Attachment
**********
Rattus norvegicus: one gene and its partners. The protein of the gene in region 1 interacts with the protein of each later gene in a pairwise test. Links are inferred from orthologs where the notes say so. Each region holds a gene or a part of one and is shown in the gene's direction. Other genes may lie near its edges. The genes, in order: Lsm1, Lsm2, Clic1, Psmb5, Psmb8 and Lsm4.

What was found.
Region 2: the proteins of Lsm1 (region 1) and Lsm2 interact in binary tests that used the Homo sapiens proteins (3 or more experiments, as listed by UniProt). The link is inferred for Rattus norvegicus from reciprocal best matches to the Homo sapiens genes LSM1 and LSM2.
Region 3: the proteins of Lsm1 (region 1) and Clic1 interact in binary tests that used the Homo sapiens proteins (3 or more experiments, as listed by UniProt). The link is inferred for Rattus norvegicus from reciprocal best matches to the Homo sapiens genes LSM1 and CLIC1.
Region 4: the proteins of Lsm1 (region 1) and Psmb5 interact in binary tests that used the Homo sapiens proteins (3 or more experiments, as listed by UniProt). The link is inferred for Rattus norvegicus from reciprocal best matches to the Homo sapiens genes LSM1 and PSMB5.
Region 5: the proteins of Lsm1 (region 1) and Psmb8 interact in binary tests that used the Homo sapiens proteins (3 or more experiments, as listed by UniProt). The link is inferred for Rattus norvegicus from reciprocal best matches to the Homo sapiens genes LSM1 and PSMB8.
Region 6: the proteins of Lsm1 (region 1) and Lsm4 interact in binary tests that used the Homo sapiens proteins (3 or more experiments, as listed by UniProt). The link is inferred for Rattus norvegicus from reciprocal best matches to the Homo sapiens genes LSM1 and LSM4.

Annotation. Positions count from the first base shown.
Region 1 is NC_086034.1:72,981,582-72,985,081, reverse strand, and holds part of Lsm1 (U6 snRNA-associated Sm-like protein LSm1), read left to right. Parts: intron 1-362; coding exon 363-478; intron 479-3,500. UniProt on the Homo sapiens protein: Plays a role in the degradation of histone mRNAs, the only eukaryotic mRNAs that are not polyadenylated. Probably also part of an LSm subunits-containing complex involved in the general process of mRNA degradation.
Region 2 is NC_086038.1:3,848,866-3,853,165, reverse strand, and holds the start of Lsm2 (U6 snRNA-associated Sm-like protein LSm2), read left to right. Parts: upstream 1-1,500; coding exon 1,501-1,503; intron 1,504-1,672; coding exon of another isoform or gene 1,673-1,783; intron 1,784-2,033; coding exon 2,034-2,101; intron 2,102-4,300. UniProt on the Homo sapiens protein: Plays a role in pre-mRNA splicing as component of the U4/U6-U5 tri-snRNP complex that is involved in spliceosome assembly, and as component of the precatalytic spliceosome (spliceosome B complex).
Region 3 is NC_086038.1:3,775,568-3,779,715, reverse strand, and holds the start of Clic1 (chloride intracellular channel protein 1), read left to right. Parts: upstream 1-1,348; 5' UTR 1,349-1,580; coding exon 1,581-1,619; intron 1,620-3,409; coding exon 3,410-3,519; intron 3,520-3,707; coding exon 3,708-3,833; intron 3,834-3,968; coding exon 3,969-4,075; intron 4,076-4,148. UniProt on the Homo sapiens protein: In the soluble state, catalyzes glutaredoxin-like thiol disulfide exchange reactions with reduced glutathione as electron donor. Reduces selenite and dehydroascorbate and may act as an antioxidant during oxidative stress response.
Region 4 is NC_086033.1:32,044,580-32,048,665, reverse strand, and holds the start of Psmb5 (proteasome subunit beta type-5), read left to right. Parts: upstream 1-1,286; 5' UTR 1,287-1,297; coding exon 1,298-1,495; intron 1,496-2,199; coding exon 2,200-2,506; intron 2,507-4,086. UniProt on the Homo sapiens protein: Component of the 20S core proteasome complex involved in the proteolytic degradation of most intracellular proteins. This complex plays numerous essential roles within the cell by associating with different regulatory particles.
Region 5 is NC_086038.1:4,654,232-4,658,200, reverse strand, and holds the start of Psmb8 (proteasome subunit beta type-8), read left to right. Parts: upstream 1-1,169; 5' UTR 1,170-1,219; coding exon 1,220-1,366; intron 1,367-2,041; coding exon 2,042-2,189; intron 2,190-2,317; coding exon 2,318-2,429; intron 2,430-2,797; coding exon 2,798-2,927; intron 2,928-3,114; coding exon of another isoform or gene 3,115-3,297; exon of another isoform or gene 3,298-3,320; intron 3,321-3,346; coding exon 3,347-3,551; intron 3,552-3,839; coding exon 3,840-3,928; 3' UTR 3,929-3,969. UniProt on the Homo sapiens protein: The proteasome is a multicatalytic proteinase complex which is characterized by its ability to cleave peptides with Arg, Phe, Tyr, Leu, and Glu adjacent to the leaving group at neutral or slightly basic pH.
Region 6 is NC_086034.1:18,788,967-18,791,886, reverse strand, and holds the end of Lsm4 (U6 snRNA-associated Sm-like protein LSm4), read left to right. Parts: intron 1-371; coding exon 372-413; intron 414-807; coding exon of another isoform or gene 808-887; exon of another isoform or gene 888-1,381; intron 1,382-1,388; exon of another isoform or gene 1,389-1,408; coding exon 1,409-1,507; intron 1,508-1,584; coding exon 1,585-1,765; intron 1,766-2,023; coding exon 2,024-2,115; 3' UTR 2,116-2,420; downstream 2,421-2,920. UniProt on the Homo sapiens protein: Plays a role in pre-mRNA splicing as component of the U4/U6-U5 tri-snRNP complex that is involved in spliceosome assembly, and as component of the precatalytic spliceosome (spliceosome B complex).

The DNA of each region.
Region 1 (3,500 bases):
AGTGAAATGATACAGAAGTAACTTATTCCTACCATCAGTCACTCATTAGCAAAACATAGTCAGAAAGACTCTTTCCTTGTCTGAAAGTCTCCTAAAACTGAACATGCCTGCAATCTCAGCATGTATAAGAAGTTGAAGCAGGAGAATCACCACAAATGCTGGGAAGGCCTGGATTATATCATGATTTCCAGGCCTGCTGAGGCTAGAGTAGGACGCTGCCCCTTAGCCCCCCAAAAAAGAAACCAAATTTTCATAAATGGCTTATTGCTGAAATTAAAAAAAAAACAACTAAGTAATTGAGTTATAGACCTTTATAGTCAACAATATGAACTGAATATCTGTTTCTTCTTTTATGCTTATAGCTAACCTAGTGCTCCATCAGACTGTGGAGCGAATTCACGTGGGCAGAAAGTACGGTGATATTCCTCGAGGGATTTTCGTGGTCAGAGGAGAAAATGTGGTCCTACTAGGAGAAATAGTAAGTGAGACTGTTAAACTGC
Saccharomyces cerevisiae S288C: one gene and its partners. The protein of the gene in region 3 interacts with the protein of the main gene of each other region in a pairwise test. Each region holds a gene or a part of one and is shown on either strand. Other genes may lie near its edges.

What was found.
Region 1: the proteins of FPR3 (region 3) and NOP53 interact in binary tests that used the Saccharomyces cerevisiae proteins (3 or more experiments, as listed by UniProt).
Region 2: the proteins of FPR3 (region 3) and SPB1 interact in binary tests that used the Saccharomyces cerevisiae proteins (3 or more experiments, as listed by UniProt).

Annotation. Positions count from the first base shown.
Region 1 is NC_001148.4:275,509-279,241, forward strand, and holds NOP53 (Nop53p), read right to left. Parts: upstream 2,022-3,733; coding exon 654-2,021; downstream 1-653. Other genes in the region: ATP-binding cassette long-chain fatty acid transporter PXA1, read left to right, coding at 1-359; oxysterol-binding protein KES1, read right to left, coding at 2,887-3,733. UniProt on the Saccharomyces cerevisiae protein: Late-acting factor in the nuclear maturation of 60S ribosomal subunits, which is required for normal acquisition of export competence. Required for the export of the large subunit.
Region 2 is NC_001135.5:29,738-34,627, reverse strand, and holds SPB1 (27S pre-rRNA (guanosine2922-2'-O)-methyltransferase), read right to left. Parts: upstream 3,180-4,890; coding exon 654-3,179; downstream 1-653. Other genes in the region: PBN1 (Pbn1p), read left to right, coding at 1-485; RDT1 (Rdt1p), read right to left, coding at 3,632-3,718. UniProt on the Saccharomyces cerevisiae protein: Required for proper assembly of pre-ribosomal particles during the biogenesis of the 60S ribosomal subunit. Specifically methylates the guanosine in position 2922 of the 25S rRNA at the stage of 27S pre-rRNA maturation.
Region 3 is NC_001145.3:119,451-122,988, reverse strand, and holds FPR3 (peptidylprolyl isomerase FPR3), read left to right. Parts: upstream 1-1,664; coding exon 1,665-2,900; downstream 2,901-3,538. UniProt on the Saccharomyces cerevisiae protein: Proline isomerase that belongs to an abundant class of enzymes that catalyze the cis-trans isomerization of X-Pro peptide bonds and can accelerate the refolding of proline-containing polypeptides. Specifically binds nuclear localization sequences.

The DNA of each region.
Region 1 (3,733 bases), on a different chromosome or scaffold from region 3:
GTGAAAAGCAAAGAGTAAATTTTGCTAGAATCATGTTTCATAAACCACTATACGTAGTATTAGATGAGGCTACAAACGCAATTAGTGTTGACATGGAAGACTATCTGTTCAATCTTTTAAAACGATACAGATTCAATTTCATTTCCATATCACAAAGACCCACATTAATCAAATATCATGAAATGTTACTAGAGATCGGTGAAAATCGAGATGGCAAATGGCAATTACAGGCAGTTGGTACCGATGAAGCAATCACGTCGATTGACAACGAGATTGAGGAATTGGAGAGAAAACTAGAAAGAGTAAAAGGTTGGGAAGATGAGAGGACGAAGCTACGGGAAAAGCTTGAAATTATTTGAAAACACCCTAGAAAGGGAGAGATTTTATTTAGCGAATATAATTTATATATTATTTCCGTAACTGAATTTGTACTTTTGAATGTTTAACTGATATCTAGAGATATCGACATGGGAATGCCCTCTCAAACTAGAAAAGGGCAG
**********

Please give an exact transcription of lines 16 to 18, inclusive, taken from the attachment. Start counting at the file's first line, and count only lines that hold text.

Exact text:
Region 1 (3,500 bases):
AGTGAAATGATACAGAAGTAACTTATTCCTACCATCAGTCACTCATTAGCAAAACATAGTCAGAAAGACTCTTTCCTTGTCTGAAAGTCTCCTAAAACTGAACATGCCTGCAATCTCAGCATGTATAAGAAGTTGAAGCAGGAGAATCACCACAAATGCTGGGAAGGCCTGGATTATATCATGATTTCCAGGCCTGCTGAGGCTAGAGTAGGACGCTGCCCCTTAGCCCCCCAAAAAAGAAACCAAATTTTCATAAATGGCTTATTGCTGAAATTAAAAAAAAAACAACTAAGTAATTGAGTTATAGACCTTTATAGTCAACAATATGAACTGAATATCTGTTTCTTCTTTTATGCTTATAGCTAACCTAGTGCTCCATCAGACTGTGGAGCGAATTCACGTGGGCAGAAAGTACGGTGATATTCCTCGAGGGATTTTCGTGGTCAGAGGAGAAAATGTGGTCCTACTAGGAGAAATAGTAAGTGAGACTGTTAAACTGC
Saccharomyces cerevisiae S288C: one gene and its partners. The protein of the gene in region 3 interacts with the protein of the main gene of each other region in a pairwise test. Each region holds a gene or a part of one and is shown on either strand. Other genes may lie near its edges.